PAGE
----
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Literary Devices in The Raven
Repetition: Poe uses repetition of the words “nothing more” to show the narrator’s gradually unraveling mental state. While at first he uses “nothing more” to reassure himself that there is nothing wrong, this “nothing more” evolves into the Raven’s “Nevermore,” a symbol of the narrator’s increasing hopelessness and descent into madness. By the end of the poem, the narrator has taken the word out of the bird’s mouth so that he can say “And my soul from out that shadow that lies floating on the floor / Shall be lifted—nevermore”; a statement of his ultimate despair and inconsolable hopelessness.
Rhyme Scheme: Poe uses words that rhyme with “more” throughout each stanza to unify the poem not only in theme and content but in structure as well. This rhyming pattern has a thundering, sonorous effect that adds to the intensity of the poem.
Literary Devices Examples in The Raven:
"nevermore..." See in text (The Raven)
The final "nevermore" in this poem comes from the narrator. The narrator gives over to the bird and adopts a fatalistic attitude: he is resigned to a future trapped within his sadness and imprisoned by his loss of Lenore.
"Nevermore..." See in text (The Raven)
Nevermore, which the narrator originally interpreted as the Raven's name here becomes a menacing threat: the narrator will never forget his lost Lenore, he will never recover from his grief. Notice that the meaning of "nevermore" underscores the narrator's decline into madness.
" unhappy master..." See in text (The Raven)
The narrator realizes that the bird can only say this one word from rote recitation. However, rather than dismissing his ability to speak as something learned, he creates a story to explain the Raven's word. He imagines a miserable master who repeated this word enough times that the bird learned it. Notice that the story the narrator ascribes to the bird's former master mirrors his own.
"Nevermore..." See in text (The Raven)
The second time the Raven utters this word, it suggests that he will never again leave this chamber. The narrator initially fears that the bird, a brief source of entertainment and levity, will leave him as his friends and hopes have. But with this, he sees the Raven as ominously promising to stay indefinitely, and the bird becomes more menacing than friendly.
"name..." See in text (The Raven)
The narrator first interprets the repetitive line as the bird's name. Nevermore, the state of being no longer, at no future time, or never again, recalls the narrator's first description of Lenore being "nameless here for evermore" because she has died. This suggests that the Raven is either an embodiment of his lost lover or death incarnate. The narrator sees the Raven is a symbol of loss and mortality.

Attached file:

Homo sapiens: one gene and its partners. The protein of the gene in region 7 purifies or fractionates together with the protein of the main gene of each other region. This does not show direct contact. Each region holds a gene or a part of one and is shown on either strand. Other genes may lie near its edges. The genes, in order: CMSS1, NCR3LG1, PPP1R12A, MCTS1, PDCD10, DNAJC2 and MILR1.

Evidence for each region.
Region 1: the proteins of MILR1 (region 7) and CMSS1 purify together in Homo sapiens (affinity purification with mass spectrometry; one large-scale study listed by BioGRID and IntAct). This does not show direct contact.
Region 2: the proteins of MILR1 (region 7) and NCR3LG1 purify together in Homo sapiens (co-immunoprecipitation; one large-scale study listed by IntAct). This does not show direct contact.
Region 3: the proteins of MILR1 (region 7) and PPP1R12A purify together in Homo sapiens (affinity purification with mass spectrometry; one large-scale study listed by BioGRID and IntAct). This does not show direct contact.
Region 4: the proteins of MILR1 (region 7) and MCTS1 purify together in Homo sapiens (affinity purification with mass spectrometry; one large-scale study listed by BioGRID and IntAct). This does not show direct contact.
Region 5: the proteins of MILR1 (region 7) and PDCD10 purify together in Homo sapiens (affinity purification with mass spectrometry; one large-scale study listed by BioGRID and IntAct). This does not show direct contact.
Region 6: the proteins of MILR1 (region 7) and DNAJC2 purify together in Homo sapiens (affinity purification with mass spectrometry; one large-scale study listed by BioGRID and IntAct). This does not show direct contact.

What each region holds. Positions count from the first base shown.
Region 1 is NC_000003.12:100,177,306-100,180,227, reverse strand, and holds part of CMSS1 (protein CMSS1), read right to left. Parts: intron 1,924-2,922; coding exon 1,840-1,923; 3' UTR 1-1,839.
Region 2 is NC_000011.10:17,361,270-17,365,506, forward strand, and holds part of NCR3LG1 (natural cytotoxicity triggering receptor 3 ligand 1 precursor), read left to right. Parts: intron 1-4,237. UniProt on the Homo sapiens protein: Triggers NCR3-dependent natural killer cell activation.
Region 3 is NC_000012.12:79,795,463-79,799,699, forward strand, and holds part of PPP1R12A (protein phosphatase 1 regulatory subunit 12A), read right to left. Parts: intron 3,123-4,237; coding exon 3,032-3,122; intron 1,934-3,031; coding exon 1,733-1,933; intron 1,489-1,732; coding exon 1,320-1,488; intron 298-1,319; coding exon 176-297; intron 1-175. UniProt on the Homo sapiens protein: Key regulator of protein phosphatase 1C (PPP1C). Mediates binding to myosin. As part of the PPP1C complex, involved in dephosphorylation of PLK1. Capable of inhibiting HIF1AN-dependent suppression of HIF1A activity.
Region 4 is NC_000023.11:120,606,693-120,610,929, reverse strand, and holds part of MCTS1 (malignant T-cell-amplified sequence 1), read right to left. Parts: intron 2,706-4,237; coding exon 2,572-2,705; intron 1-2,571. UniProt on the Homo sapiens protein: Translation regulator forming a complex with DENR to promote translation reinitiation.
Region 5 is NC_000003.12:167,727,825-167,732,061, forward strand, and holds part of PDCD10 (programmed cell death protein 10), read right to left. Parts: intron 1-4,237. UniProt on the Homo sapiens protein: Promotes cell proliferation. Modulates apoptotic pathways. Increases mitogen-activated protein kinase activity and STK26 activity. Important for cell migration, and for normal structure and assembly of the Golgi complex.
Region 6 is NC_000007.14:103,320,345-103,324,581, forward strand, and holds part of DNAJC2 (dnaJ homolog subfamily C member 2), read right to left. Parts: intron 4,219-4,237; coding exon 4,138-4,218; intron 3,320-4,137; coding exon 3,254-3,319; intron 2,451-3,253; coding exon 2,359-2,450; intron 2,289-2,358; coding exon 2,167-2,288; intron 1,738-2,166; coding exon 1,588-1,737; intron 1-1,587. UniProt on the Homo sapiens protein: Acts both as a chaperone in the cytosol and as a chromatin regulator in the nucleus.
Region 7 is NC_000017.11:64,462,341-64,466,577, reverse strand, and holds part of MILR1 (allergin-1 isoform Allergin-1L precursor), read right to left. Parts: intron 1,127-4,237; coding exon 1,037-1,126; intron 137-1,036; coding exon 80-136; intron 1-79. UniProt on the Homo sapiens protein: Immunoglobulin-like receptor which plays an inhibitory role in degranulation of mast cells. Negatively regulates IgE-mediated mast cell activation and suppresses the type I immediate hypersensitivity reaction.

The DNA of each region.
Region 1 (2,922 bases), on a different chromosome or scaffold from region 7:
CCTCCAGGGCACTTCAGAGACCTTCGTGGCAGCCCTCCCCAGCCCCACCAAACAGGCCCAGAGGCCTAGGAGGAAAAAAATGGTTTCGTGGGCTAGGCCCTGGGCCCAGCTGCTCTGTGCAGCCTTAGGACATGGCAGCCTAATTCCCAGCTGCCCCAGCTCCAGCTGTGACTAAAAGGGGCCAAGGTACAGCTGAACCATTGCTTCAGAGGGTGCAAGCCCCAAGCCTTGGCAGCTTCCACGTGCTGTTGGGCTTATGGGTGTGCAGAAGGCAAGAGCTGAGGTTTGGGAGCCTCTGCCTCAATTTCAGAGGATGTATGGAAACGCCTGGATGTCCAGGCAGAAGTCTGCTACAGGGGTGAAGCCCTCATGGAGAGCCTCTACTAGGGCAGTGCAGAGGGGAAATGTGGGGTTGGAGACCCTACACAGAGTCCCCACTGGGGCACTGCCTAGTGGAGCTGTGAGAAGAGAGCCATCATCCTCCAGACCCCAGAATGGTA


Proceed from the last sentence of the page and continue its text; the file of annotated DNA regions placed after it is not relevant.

"flung..." See in text (The Raven)
"Flung," to open with haste or violence, directly contradicts the sense of calm he tries to convince himself to feel in the previous stanza. The narrator's actions clash with his attempts to quiet his nerves, and this tension builds suspense within the poem.
"dream..." See in text (The Raven)
Poe uses a common trope of gothic and horror genres. Rather than describing a particular fear, he invites the reader to fill in the "fear" and "dream" with their own imagination. He emphasizes the darkness, the emptiness, and the unknowable to allow the possibility for supernatural horror to creep into both his own mind and the readers.
"nothing more. ..." See in text (The Raven)
Notice how the "nothing more" that the narrator was using to reassure himself that he was not hearing things has now changed from something reassuring to something not only unsettling but also upsetting.
"repeating..." See in text (The Raven)
Repetition is a literary technique that Poe uses throughout this poem. In the beginning, the narrator uses repetition to reassure himself and calm his nerves. However, this same technique will later be the source of his distress when the Raven begins to repeat "nevermore."
"Once upon a midnight dreary..." See in text (The Raven)
Poe begins his poem by playing with the conventional opening to fairytales and well known folklore, "Once upon a time." This situates his story in the fantastical world of fairytales, but also establishes the dark and ominous setting of "dreary midnight."
"unseen censer Swung by Seraphim..." See in text (The Raven)
Notice Poe's use of subtle alliteration of "S" sounds in these two lines. After sounds in "denser...unseen censer," the reader might expect that to be all. But since Poe is describing a swinging censer containing burning incense, it is pleasantly surprising when the weighty (literary) device seems to swing back at the beginning of the next line with, "Swung by seraphim," two more alliterative "S" sounds.
"nothing more..." See in text (The Raven)
Notice how the narrator repeats “nothing more” to comfort himself and dismiss his fears, and how the effect of the phrase changes with each stanza. Poe repeats this refrain to emphasize the narrator’s increasingly agitated state of mind and to gradually develop the poem’s mysterious, threatening atmosphere.
"lore..." See in text (The Raven)
Also throughout the poem, Poe chooses words that rhyme with more in the second, fourth, fifth, and sixth lines to create a very strong, unifying effect for the poem. In his “Philosophy of Composition,” Poe states that he consciously chose the or-sound because of its sonorous quality.